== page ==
Radar image from 3:33 p.m., around the time the lightning above was captured:

My location was near the north edge of the precipitation returns on the radar southwest of Pagosa Springs (the cross on the radar image is the approximate location of our house). Keep in mind that this area is quite distant from any radar site, and that often snow in Archuleta County does not show up at all on radar. But these convective storms had tops high enough that some, though not all, of the precipitation did.

Lightning archive from 3:45 p.m:

This lightning archive does not capture all of the strikes that appeared on the lightning tracker in real time. For example, in real time I noticed a couple strikes north of U.S. 160, which do not show up on this archive. Also, the number of strikes in the southwest part of Archuleta County was greater on the real-time tracker. However, this does give you an idea of what was going on. Again, my location was a few miles north of the northeasternmost strike that appears on this tracker - close enough to hear thunder, but it was low, rumbling, and distant from my location.

Lightning archive from 4:00 p.m:

Most of the lightning strikes with this system occurred in a swath that started around Durango, CO around 1:00 p.m. and extended ESE through the afternoon to the Chama, NM area, passing just southwest of Chimney Rock National Monument. As you can see in the 4:00 p.m. image above, however, a separate cell popped up just east of Pagosa Springs around 4:00 p.m. The lightning archive shows two strikes there, but once again, more appeared on the real-time lightning tracker, around five or so in a short time. I headed east through Pagosa Springs in hopes of getting some more thundersnow with this new cell, but I was too late. However, as I neared the east edge of town, a substantial accumulation of grapuel/snow pellets was on the ground, and the state police were assisting with a car in the ditch near the intersection of routes 84 and 160. So that cell must have been pretty intense, at least for a short time. But by the time I got there it had moved up into the mountains, and did not appear to be producing any further lightning.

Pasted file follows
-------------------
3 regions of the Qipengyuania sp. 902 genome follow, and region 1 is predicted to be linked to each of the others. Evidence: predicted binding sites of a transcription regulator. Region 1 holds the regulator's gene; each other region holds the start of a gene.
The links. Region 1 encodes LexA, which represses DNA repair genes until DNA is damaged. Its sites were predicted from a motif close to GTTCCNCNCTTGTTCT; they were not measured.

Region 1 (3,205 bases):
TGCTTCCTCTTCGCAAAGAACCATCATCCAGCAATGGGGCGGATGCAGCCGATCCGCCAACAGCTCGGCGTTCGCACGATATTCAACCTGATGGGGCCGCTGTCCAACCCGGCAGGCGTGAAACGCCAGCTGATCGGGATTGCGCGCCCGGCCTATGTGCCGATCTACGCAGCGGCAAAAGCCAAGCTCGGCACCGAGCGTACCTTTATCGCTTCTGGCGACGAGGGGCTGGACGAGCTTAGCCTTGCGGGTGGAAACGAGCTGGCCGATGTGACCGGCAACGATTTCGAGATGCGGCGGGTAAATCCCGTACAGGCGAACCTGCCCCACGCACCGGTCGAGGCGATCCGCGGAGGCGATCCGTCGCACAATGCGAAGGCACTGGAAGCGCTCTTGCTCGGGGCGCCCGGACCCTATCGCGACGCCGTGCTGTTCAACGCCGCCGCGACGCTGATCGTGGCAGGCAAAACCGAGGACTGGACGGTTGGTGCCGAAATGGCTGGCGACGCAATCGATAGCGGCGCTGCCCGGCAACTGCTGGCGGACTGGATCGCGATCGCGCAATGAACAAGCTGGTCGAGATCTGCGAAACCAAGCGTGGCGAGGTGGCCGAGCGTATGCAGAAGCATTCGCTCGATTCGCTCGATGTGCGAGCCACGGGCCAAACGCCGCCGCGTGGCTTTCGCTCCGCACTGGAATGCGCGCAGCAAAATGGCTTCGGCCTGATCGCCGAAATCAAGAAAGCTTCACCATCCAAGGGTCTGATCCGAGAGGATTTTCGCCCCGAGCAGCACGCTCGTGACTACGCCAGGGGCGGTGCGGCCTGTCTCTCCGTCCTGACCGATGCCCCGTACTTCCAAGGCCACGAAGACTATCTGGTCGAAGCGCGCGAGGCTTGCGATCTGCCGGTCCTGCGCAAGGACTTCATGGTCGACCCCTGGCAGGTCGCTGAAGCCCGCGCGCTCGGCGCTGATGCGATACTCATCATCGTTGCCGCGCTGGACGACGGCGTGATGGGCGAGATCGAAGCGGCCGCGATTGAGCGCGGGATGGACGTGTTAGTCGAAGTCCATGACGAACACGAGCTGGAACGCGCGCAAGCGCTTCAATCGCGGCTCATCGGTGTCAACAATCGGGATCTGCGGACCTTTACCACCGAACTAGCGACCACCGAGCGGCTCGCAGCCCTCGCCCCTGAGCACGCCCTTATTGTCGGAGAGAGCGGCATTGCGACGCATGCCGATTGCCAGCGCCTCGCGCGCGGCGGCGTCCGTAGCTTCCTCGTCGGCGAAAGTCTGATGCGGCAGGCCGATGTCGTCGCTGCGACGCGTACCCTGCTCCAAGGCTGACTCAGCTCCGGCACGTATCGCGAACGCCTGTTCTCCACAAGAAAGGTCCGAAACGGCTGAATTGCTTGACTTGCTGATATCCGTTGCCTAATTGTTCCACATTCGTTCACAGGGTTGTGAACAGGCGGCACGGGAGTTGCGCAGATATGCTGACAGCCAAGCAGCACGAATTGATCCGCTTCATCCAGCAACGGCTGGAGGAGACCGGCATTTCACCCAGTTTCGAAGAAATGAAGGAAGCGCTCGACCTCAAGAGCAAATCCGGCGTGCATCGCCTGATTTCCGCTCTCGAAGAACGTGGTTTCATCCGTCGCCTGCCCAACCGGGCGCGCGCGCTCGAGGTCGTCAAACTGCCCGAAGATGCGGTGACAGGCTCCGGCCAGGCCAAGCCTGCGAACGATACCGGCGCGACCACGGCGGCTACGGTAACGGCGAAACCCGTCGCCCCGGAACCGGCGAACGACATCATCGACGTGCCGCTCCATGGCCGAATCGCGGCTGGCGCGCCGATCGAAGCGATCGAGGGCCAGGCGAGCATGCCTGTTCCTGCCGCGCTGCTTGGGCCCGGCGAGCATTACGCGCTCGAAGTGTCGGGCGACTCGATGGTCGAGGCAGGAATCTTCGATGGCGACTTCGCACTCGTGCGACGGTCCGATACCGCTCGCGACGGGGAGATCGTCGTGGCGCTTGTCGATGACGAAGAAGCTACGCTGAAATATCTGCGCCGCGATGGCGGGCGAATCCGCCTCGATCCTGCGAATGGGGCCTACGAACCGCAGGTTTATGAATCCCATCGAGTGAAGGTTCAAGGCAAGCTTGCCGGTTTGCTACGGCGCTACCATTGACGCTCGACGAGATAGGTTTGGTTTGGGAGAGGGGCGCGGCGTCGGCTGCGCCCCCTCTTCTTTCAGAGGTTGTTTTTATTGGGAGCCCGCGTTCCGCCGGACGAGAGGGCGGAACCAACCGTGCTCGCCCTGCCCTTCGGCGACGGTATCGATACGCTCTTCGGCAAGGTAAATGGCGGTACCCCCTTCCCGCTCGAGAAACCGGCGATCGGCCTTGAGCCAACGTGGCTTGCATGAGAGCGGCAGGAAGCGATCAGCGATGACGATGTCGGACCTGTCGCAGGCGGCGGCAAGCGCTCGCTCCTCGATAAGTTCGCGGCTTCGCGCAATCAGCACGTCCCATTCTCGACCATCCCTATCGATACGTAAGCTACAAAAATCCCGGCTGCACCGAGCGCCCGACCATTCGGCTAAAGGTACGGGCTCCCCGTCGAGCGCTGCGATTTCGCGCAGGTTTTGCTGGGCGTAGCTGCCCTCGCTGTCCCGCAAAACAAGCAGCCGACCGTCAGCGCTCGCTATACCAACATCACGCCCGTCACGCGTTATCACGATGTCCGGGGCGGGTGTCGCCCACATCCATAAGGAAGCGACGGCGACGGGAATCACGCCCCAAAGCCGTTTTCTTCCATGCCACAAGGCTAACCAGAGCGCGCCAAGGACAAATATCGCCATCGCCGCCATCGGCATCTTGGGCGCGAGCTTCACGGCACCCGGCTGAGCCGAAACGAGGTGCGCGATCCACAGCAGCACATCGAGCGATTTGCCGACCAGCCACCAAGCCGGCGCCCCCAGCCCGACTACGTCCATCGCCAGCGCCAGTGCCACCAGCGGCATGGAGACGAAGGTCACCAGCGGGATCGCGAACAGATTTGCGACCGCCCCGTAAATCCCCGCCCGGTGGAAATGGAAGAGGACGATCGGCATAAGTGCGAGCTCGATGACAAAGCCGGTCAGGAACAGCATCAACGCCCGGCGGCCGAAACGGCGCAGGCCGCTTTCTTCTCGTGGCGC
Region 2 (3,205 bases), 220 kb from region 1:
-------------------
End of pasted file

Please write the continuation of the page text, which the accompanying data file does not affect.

Finally, here is a map from the lightningmaps website showing all of the strikes that occurred over the course of the day in the area included on the map:

While this map may truncate a little of the northwest end of the swath, the swath of lightning strikes from around Durango extending ESE to around Chama can be seen clearly. I put the letter P on the map to show the approximate location of Pagosa Springs. This map seems to include all of the strikes that were on the real-lightning tracker I was using, from the same website. Note that there is a cluster of five or so strikes just east of Pagosa Springs and that this map also picks up on the handful of strikes that occurred northwest of there and north of Chimney Rock. As you can see, this line of storms generated quite a large number of lightning strikes for a storm in which much of the precipitation was falling as snow.